See full article at Variety - Film News »

‘Daddy,’ ‘Disturb,’ ‘Discount’ Showcased at UniFrance Rendez-vous

‘Daddy,’ ‘Disturb,’ ‘Discount’ Showcased at UniFrance Rendez-vous
Paris –Pathe’s “Daddy or Mommy,” Wild Bunch’s “Do Not Disturb” and The Other Angle’s “Discount” will compete next week for one of Europe’s most valuable non-official crowns: the UniFrance Paris Rendez-vous Most Popular New Comedy.

Also in the running: Gaumont’s “I Kissed a Girl,” Kinology’s “Caprices,” EuropaCorp’s “Bis” and “Buddy Guards,” Studiocanal’s “Chic!”, Versatile’s “A trois, on y va,” “Valentin, Valentin,” from Sbs Productions, and TF1.’s Intl.’s “Boomerang.”

Having punched a robust first five-day $3.7 million through Jan. 4, Patrice Leconte’s “Do Not Disturb” opens Paris’ 17th UniFrance Rendez-vous with French Cinema, Europe’s biggest film mart after Cannes, Berlin, Venice, San Sebastian and Locarno.

Running Jan. 15-19, and screening an announced 86 French movies, 47 market premieres per UniFrance, the Rendez-vous will unveil a score-or-so of new comedies. With Rdv buzz helping to galvanize boffo sales and even double –or sometimes
See full article at Variety - Film News »

2015 Sundance Film Festival Predictions: Patrick Brice’s The Overnight

2014 saw Patrick Brice officially plant his feet with Craigslist’s ad from hell horror pic Creep (originally titled Peachfuzz) being picked up (by RADiUS) prior to its SXSW premiere and a month after this, he began shooting The Overnight. A 360° switch in genres, set in Los Angeles, this is being proposed as a night to remember between couples, with a rom com quartet of folk in Adam Scott, Taylor Schilling, Jason Schwartzman and Judith Godreche (who we fondly remember from breakout roles in Patrice Leconte’s Ridicule and Cédric Klapisch’s L’Auberge Espagnole). Oddly enough and comparatively, the year ahead might be an even taller order to fill for Brice, with volumes II and III in the Creep series possibly going into production, but for the time being, and according to this article (above photo cred of Schwartzman and Brice in musical harmony) this will aim at both Sundance
See full article at IONCINEMA.com »

Jack And The Cuckoo-Clock Heart Blu-Ray Review

Jack and the Cuckoo-Clock Heart Blu-Ray Review

There are few movies that are as wild, original, and filled with soul as Jack and the Cuckoo-Clock Heart, and the only problem with that is that it’s going to make you think someone else directed it. (He didn’t.)

Adapted by Mathias Malzieu from his own bestselling novel and the gold-selling album by his band Dionysos, Jack and the Cuckoo-Clock Heart is a magical story that feels like a new breed of myth, and it comes to you through brilliant animation.

Born on the coldest day in the history of the Earth, Jack’s heart is frozen solid. To save his life, midwife Madeleine grafts a tiny cuckoo clock into his chest to take its place. Everything will be fine, she tells him, so long as he follows three rules in order to keep things running smooth – He can never touch the clock’s workings,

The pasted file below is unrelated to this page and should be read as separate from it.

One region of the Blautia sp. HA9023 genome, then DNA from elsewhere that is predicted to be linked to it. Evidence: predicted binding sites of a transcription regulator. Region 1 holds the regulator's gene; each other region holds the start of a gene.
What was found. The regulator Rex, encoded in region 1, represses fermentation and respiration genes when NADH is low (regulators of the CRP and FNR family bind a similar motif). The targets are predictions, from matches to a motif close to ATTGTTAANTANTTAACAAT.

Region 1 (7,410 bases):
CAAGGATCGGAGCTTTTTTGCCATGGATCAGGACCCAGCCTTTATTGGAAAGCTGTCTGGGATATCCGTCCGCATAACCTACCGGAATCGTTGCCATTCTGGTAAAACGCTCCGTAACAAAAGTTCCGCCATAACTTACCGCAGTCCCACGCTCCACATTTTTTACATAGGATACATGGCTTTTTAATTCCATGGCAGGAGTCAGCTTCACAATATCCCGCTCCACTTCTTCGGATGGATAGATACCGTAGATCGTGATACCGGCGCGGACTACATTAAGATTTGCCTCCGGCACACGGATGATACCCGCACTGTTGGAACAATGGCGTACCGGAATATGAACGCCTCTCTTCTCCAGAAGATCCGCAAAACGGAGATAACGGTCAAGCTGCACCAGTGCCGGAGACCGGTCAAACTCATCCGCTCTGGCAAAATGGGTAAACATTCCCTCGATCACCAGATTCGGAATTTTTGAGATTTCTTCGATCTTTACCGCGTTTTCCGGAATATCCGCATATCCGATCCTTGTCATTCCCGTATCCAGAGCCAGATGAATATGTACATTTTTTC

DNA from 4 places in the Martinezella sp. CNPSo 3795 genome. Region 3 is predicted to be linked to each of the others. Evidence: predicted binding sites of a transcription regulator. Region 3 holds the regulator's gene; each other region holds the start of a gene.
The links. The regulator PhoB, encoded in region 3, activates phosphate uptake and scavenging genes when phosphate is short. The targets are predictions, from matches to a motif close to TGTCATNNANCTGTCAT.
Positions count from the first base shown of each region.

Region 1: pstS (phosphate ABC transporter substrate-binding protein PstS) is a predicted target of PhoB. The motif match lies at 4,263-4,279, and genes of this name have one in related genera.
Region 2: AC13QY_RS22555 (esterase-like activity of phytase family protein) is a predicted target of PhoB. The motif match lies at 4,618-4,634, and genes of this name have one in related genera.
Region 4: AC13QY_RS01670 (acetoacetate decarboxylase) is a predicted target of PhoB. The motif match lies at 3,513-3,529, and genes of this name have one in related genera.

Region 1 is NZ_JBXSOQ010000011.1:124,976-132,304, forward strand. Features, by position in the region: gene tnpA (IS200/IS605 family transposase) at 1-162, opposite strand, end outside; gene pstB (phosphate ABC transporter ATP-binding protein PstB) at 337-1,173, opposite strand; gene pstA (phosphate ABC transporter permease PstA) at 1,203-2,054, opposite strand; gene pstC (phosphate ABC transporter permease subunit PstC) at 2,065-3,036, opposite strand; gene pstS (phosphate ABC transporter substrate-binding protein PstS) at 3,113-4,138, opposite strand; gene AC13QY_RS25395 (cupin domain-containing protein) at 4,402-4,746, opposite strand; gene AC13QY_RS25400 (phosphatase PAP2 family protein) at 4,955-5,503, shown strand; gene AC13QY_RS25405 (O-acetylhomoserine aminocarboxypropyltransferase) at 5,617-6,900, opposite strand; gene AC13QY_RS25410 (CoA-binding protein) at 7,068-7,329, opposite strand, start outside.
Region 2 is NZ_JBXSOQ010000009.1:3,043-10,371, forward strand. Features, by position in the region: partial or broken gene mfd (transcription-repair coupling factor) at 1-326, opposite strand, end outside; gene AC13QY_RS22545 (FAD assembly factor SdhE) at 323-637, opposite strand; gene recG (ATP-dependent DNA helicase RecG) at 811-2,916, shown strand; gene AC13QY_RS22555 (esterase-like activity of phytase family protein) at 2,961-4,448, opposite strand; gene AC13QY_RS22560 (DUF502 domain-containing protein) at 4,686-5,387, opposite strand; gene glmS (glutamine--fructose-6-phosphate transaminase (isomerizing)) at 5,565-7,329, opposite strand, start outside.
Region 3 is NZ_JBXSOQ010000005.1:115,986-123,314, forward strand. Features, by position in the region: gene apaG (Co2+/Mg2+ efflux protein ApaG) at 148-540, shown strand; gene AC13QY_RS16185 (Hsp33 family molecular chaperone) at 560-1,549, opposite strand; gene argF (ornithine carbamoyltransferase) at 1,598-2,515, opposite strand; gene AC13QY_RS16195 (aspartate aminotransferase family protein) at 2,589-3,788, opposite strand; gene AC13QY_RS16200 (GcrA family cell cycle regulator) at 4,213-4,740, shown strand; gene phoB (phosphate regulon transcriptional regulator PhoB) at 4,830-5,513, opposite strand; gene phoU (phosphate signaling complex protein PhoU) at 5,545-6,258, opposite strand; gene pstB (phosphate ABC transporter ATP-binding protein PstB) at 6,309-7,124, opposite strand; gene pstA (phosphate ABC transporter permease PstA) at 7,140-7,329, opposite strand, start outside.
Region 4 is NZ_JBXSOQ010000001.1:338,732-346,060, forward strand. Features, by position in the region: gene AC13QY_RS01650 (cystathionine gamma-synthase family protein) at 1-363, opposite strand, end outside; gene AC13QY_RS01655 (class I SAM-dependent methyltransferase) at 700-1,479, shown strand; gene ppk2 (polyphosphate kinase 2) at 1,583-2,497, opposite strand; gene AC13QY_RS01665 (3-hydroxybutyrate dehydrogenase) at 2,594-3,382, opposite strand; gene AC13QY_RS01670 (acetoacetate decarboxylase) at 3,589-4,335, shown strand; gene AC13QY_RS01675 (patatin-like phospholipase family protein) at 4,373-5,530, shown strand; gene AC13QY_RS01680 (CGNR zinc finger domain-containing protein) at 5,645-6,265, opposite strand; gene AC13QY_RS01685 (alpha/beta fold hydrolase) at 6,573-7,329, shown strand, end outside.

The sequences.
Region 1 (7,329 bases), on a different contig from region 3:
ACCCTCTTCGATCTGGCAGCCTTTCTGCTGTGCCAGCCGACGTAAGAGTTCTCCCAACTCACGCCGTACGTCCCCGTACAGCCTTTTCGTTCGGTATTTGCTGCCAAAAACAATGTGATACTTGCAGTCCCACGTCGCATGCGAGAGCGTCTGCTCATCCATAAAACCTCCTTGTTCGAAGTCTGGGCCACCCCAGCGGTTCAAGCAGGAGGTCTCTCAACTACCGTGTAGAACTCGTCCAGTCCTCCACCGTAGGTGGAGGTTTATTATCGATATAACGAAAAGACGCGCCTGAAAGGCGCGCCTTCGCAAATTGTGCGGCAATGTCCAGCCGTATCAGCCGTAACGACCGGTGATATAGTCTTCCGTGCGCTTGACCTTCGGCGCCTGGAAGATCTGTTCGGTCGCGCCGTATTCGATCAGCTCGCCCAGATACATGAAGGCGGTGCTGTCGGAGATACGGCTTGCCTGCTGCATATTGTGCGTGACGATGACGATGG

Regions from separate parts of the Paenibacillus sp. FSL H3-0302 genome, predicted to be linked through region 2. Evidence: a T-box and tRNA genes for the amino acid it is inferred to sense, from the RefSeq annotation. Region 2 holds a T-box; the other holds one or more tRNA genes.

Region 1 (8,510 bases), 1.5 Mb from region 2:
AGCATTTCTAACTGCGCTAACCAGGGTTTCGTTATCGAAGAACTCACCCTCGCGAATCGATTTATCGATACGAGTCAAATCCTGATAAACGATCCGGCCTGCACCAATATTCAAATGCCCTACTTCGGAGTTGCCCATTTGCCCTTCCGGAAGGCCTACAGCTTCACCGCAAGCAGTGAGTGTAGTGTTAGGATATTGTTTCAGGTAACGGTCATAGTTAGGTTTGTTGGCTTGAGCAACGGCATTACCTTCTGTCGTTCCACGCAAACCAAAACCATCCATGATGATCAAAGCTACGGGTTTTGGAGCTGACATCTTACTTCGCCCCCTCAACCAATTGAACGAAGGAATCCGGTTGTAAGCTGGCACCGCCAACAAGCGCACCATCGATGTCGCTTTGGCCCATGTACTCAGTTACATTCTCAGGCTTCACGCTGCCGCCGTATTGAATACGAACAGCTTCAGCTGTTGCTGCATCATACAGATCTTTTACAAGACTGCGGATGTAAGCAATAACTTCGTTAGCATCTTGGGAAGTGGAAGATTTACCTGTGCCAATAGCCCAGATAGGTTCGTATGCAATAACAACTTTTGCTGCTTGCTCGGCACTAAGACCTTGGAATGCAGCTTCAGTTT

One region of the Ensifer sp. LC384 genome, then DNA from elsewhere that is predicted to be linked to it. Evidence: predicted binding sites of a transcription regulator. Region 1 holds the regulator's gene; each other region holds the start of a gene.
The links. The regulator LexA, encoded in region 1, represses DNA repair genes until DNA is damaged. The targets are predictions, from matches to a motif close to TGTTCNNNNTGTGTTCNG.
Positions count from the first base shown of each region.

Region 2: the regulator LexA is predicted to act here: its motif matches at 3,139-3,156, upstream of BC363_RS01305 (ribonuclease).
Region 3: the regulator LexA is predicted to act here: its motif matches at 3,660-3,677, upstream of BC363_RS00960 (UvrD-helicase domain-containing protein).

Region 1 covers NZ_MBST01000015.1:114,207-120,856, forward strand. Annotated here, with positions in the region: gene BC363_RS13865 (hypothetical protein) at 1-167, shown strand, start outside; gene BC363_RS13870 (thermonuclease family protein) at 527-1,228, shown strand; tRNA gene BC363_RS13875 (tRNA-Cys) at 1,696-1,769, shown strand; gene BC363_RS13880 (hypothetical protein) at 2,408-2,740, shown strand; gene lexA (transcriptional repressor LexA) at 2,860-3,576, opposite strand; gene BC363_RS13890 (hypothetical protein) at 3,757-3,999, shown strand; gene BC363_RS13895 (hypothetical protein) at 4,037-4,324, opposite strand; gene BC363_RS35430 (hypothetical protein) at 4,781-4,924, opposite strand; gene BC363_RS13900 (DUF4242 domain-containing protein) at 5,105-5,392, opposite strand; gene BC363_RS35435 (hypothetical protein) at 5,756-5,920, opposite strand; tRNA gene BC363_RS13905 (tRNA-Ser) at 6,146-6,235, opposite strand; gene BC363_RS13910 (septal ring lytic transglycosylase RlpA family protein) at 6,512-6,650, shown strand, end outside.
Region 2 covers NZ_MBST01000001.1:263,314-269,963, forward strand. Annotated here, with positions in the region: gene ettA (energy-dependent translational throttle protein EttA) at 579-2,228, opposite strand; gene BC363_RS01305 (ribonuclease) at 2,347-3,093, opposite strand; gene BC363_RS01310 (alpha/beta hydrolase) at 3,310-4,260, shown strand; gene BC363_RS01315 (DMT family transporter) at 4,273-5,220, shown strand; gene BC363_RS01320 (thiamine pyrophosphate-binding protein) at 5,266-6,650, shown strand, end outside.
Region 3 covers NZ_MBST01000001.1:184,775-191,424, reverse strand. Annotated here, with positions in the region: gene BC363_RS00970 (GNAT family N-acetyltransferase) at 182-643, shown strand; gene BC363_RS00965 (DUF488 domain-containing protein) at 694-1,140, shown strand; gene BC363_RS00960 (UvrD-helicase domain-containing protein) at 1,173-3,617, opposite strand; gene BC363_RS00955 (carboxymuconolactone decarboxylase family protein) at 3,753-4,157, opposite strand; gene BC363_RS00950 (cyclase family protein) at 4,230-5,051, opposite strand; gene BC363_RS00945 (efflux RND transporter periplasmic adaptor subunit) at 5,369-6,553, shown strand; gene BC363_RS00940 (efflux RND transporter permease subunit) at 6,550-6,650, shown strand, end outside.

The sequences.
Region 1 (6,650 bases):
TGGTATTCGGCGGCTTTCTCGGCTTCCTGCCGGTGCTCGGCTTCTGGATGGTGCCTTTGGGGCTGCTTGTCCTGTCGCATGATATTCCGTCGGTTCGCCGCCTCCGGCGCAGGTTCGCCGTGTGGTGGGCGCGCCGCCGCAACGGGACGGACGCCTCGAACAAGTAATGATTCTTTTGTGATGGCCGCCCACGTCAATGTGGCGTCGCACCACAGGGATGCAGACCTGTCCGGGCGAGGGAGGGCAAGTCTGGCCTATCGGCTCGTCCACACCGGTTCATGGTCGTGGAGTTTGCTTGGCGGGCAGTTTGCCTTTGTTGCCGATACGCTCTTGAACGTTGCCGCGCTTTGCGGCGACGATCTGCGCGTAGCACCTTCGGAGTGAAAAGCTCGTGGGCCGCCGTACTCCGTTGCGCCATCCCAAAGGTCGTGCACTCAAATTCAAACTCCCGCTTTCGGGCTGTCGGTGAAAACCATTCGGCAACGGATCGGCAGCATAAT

See full article at AreYouScreening »

Film Review: 'A Promise'

  • CineVue
★☆☆☆☆It's been almost two decades since idiosyncratic French filmmaker Patrice Leconte delivered a near-masterpiece in the form of 1996's Ridicule, an opulent and hugely absorbing period drama of verbal sparring in the court at Versailles. It's safe to say that A Promise (2013), the director's first English-language foray, won't be knocking that aforementioned feature off the top spot any time soon. This stodgy Euro-pudding (German story, English adaptation, French director) was always going to run the risk of being a little uneven, but the end result is still disappointingly stilted and inert. Leconte directs this early 19th century love triangle with all the weight and depth of a leisurely ITV afternoon drama.
See full article at CineVue »

Awkwardly Scripted, A Promise Is Plagued With Uninspired Performances

Awkwardly Scripted, A Promise Is Plagued With Uninspired Performances
No bodices were harmed in veteran French filmmaker Patrice Leconte's chaste and bloodless English-language debut, a love-triangle costume drama that never sparks the artful sensuality found in his earlier hits like The Girl on the Bridge, Ridicule, or The Hairdresser's Husband.

Perhaps diluted in translation, this awkwardly scripted adaptation of Stefan Zweig's novella Journey into the Past casts Anglo-Saxon actors in Belgium as an austere stand-in for cusp-of-wwi Germany. Recognizing ingenuity and dedication in his newest employee, steelworks baron Karl Hoffmeister (Alan Rickman, stately and bored) quickly promotes modest engineering prodigy Friedrich Zeitz (Richard Madden, a handsome wet noodle) to be his personal secretary.